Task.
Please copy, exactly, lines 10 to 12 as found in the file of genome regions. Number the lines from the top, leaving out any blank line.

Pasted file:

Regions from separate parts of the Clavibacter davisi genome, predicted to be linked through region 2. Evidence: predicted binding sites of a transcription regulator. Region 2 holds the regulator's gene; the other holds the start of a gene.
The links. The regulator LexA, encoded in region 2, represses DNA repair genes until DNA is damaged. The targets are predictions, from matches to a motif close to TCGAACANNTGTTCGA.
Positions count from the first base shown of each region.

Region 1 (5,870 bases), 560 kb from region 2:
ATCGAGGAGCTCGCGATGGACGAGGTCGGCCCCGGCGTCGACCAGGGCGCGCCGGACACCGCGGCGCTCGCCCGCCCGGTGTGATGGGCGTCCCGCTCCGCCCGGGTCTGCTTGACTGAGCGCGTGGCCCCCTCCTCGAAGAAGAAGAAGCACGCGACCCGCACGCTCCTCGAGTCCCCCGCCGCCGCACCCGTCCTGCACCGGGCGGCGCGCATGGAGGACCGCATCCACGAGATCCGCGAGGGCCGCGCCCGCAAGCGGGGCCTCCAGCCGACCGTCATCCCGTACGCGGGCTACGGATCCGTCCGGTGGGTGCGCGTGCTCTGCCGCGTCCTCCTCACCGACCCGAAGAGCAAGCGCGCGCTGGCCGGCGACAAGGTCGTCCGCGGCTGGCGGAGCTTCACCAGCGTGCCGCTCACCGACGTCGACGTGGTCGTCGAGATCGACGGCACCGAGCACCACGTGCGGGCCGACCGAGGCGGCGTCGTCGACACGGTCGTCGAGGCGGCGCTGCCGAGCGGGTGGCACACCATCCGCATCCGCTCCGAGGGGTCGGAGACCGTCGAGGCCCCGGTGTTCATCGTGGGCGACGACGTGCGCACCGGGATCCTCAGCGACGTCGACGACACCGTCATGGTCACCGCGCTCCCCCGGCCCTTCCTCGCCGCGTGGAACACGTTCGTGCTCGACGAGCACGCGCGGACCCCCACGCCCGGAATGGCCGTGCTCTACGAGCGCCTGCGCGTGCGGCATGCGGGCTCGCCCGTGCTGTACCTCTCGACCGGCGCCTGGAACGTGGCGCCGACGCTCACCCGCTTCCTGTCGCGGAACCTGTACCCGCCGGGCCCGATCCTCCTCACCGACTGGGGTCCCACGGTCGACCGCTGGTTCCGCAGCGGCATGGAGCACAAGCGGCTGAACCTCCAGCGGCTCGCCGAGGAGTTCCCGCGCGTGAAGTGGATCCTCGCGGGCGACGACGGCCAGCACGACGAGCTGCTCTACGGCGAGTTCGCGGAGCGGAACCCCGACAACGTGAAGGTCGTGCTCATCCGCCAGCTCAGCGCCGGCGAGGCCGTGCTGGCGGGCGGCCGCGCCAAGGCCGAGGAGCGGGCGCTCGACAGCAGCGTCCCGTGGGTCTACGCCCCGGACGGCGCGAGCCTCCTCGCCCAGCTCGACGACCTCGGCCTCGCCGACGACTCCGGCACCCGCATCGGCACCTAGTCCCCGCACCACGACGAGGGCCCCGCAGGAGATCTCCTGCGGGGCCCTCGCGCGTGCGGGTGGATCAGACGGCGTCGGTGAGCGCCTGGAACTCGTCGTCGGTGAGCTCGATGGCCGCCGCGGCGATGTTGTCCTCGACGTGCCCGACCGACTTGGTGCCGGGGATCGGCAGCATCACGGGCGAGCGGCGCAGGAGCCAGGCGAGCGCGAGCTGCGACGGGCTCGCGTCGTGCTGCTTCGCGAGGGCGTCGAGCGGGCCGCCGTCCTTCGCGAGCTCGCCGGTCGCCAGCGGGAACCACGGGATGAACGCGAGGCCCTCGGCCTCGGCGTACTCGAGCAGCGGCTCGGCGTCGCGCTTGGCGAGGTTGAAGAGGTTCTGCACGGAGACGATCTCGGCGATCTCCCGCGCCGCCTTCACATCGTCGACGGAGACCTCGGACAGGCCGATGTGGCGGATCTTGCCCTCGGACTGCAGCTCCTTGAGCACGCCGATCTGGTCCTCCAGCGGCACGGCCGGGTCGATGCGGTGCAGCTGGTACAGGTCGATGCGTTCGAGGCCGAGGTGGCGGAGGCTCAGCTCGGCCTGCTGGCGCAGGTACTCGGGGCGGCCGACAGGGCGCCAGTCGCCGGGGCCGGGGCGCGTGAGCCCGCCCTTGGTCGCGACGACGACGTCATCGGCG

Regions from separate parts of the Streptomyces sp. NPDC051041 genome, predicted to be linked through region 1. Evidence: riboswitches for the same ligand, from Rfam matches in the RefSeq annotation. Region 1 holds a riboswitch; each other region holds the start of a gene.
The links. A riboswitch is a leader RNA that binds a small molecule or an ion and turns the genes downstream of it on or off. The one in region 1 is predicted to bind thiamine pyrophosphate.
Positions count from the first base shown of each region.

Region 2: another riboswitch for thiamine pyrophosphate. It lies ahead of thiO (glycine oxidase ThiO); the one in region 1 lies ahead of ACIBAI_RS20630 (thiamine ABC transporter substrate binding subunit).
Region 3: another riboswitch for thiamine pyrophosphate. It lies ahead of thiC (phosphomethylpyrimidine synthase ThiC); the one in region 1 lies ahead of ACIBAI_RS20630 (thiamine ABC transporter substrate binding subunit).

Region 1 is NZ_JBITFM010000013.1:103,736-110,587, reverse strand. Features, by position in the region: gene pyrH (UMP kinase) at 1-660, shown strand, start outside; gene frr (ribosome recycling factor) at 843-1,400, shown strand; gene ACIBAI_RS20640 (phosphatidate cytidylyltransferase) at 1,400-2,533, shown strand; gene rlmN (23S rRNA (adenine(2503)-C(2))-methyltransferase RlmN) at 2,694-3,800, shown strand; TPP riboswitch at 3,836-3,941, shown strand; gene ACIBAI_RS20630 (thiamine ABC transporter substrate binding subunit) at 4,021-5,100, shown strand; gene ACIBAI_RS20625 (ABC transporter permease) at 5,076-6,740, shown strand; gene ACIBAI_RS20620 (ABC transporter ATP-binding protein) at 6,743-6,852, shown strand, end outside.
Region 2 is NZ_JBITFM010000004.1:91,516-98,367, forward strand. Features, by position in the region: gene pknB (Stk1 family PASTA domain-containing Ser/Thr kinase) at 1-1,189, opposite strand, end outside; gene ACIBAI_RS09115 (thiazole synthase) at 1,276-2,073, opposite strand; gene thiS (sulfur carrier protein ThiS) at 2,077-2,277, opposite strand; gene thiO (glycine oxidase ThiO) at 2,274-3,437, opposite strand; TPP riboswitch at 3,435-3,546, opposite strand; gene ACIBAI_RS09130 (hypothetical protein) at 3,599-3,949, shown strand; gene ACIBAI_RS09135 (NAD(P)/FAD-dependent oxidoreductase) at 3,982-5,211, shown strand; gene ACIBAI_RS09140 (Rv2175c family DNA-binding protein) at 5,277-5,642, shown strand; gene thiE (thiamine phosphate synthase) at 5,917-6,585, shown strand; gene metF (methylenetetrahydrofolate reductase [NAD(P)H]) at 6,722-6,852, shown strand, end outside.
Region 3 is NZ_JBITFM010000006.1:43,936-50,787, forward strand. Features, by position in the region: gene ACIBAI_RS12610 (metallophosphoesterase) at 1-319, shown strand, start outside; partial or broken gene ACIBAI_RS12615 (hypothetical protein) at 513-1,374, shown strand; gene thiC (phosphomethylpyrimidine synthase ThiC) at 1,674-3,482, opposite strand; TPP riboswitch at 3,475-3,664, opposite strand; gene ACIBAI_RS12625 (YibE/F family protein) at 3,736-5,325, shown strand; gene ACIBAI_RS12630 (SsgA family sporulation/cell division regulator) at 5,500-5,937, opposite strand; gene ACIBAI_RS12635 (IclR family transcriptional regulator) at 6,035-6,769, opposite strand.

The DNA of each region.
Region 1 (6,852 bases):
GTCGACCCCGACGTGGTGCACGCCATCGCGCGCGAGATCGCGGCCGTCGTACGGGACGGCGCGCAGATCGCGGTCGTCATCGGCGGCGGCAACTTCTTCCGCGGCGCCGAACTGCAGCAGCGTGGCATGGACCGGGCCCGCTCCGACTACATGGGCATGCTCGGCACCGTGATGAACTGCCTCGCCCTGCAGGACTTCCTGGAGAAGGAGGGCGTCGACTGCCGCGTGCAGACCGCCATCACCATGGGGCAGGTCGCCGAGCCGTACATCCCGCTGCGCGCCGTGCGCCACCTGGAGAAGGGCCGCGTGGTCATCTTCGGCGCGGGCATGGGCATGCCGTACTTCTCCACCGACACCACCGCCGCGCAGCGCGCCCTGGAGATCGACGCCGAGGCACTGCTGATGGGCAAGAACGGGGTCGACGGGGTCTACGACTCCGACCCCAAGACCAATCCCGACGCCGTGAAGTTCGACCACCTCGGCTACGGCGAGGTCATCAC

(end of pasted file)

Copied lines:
Region 3: another riboswitch for thiamine pyrophosphate. It lies ahead of thiC (phosphomethylpyrimidine synthase ThiC); the one in region 1 lies ahead of ACIBAI_RS20630 (thiamine ABC transporter substrate binding subunit).

Region 1 is NZ_JBITFM010000013.1:103,736-110,587, reverse strand. Features, by position in the region: gene pyrH (UMP kinase) at 1-660, shown strand, start outside; gene frr (ribosome recycling factor) at 843-1,400, shown strand; gene ACIBAI_RS20640 (phosphatidate cytidylyltransferase) at 1,400-2,533, shown strand; gene rlmN (23S rRNA (adenine(2503)-C(2))-methyltransferase RlmN) at 2,694-3,800, shown strand; TPP riboswitch at 3,836-3,941, shown strand; gene ACIBAI_RS20630 (thiamine ABC transporter substrate binding subunit) at 4,021-5,100, shown strand; gene ACIBAI_RS20625 (ABC transporter permease) at 5,076-6,740, shown strand; gene ACIBAI_RS20620 (ABC transporter ATP-binding protein) at 6,743-6,852, shown strand, end outside.
Region 2 is NZ_JBITFM010000004.1:91,516-98,367, forward strand. Features, by position in the region: gene pknB (Stk1 family PASTA domain-containing Ser/Thr kinase) at 1-1,189, opposite strand, end outside; gene ACIBAI_RS09115 (thiazole synthase) at 1,276-2,073, opposite strand; gene thiS (sulfur carrier protein ThiS) at 2,077-2,277, opposite strand; gene thiO (glycine oxidase ThiO) at 2,274-3,437, opposite strand; TPP riboswitch at 3,435-3,546, opposite strand; gene ACIBAI_RS09130 (hypothetical protein) at 3,599-3,949, shown strand; gene ACIBAI_RS09135 (NAD(P)/FAD-dependent oxidoreductase) at 3,982-5,211, shown strand; gene ACIBAI_RS09140 (Rv2175c family DNA-binding protein) at 5,277-5,642, shown strand; gene thiE (thiamine phosphate synthase) at 5,917-6,585, shown strand; gene metF (methylenetetrahydrofolate reductase [NAD(P)H]) at 6,722-6,852, shown strand, end outside.